Did you know that India is the world’s largest producer of mangoes, contributing 42% of all mangoes grown in the world?
This sweltering summer comes with its generous share of sweat, dust, heat and curses but the only motivation we have is digging into juicy and chilled mangoes during summer noons. Dasheri, Badami, Himsagar, Chaunsa and more of mango variants are a household name during this season every year but the one that has always been hailed as a king, is the majestic Alphonso!
The Alphonso mango, popularly known in Western India as ‘Hapus’, is a national obsession spreading its wings outside the borders too and there are no qualms about why is it best-loved. Non-fibrous, pulpy and saccharine are the keywords when we define our beloved hapus and we’ve plucked a new information from it’s histree! *Plucked-Mango tree-History, geddit? geddit? We’re punny sometimes*
The name of the fruit was christened after a Portuguese Viceroy known widely as Alfonso De Albuquerque, who was also a military genius of his time. He established the Portuguese colonies in India in the 15th century, starting with Goa and during his rule, he administered the ‘Colombian Food Exchange’. This was a practice which introduced new varieties of fruits and vegetables in our country, such as red chilies, maize, tomatoes and so on!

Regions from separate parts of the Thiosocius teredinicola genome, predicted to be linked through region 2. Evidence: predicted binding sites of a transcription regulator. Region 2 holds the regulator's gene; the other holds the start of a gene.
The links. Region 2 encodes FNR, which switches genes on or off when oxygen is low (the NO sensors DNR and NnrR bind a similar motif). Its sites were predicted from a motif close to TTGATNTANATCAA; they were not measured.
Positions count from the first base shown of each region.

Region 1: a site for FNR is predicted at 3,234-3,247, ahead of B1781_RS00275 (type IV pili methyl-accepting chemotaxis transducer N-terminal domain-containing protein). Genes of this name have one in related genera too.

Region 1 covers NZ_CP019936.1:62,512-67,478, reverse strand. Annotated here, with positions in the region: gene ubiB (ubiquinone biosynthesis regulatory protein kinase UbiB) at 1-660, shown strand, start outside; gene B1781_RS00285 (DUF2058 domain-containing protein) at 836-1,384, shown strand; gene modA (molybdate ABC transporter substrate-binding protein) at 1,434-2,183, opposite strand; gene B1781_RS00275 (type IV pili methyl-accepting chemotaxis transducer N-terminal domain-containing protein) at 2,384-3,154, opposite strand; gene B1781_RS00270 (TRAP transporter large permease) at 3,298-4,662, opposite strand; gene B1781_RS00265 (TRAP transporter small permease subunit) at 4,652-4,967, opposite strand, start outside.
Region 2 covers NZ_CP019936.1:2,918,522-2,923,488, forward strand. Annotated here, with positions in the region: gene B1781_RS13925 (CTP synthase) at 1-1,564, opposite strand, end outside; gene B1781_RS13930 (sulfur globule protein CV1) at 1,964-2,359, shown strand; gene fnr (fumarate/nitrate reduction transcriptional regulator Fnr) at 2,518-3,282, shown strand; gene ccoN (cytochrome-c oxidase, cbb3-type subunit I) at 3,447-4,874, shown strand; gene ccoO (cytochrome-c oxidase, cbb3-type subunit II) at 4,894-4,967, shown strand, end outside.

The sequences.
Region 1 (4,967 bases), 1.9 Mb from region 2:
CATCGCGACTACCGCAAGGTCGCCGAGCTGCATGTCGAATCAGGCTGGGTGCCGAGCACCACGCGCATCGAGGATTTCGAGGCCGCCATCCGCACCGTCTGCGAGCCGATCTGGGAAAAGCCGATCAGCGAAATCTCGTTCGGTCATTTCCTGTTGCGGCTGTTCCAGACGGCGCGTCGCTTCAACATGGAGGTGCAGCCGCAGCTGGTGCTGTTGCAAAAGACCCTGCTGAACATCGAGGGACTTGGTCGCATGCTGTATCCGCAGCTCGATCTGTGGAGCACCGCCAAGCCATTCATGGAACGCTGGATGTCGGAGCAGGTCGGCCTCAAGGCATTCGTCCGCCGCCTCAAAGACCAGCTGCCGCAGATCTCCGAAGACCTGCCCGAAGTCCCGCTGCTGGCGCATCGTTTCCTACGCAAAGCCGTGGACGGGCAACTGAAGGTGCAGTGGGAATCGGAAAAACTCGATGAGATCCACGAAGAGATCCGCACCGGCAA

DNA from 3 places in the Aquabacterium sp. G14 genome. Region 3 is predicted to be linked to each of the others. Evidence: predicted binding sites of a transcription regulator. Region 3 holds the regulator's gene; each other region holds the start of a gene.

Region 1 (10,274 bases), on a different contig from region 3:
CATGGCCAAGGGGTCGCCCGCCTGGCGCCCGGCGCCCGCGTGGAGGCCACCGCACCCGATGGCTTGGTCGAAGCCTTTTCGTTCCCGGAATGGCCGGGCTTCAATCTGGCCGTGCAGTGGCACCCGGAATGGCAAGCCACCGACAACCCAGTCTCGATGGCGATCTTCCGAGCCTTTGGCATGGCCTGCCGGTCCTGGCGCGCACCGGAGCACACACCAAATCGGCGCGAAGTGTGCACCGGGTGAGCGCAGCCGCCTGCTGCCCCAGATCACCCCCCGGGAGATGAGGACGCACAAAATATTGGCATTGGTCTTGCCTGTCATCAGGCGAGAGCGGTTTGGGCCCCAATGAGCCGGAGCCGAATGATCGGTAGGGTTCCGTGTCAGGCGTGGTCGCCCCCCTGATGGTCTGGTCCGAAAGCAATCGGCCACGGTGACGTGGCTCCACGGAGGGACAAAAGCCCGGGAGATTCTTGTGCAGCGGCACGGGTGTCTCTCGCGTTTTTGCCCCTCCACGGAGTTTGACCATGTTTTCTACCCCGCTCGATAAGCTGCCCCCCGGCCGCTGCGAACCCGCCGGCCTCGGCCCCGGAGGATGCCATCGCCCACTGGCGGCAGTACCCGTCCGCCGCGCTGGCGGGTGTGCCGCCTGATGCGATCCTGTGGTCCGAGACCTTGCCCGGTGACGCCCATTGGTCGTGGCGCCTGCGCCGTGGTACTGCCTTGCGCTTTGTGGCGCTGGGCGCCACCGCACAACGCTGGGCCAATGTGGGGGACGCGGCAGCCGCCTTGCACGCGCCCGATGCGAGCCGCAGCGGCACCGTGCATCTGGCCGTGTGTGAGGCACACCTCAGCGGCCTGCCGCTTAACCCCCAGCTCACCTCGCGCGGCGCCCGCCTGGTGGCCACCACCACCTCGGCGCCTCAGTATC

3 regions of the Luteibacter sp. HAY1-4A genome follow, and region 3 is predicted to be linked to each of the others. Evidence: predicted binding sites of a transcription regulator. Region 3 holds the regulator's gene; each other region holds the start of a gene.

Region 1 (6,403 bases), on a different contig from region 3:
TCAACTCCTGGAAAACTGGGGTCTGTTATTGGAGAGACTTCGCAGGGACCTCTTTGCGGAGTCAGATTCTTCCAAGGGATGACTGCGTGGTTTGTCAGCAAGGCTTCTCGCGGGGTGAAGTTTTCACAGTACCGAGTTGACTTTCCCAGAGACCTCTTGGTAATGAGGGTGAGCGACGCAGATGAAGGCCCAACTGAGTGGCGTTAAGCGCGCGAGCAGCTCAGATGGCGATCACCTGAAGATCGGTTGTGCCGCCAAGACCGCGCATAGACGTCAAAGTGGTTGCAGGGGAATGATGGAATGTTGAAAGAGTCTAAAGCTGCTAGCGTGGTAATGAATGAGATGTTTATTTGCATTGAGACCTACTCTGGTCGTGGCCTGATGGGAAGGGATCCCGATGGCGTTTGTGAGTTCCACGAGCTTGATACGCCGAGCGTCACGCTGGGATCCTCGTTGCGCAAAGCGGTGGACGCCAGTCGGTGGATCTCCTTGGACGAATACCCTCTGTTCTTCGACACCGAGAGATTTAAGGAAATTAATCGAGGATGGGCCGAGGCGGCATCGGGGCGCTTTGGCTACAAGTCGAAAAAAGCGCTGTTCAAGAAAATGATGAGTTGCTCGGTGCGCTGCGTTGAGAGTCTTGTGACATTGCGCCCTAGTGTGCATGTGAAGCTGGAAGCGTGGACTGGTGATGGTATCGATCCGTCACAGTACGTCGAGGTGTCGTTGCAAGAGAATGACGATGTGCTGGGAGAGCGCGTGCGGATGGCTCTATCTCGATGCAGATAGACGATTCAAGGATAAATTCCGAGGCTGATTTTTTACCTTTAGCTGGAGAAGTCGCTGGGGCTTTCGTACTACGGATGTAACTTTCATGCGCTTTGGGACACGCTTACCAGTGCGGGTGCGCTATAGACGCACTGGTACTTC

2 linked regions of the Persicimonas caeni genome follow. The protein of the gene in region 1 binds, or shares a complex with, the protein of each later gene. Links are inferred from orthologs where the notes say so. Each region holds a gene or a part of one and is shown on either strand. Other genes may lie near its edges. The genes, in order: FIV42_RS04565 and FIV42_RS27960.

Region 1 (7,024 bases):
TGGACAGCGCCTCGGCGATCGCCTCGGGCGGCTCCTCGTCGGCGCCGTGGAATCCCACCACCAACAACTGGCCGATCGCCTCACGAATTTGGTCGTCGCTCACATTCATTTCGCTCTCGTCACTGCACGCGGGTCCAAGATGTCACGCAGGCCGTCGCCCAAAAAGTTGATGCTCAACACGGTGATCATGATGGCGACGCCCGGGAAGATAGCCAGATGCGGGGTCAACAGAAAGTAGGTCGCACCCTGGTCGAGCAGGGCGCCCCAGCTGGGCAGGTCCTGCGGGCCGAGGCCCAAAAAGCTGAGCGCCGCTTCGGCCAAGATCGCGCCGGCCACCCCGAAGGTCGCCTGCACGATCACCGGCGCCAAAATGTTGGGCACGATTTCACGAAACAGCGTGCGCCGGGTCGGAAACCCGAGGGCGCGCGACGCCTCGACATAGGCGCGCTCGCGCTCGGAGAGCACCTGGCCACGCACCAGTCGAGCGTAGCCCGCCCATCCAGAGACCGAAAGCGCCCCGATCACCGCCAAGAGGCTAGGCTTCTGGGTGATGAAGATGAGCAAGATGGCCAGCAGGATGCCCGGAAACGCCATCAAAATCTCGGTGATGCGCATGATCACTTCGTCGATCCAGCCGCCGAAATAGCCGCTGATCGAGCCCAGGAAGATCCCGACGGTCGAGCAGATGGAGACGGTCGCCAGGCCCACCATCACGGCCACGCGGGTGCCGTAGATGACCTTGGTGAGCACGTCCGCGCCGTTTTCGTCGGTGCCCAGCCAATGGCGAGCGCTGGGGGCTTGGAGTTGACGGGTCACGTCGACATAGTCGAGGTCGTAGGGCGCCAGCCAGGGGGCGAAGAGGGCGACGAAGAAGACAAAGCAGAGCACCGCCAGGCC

Back then Indians were familiar with a certain type of mango which were termed as the ‘sucking type’ and these variants could be squeezed out by hand and sucked out easily. As a part of this trade these mangoes were exported to Europe but the Viceroy wanted mangoes that were ‘firm’ and could be ‘cut and served’ rather than being squeezed out, in a messy way. This is when the Portuguese started grafting mango plants in Goa and they eventually came across a mango cultivar that pleased Alfonso and the palate of the country. Thus, our prized Alphonso mango was born in the laps of the Indian soil.
The grafting tactics and strategies of cultivating Alphonsos also extended towards the other Portuguese-controlled areas like Ratnagiri and Karwar. So it is popularly believed till date, that the Alphonsos from the Ratnagiri area in Maharashtra ranks as the best.
Today, Alphonso mangoes are still very popular and exported around the world and it was so well-cherished by the US that they struck an offbeat deal with India in 2007. In exchange of this top-notch variety of mango, they wanted to export Harley Davidson bikes to India but the American bike imports were not allowed into India due to its high emission norms.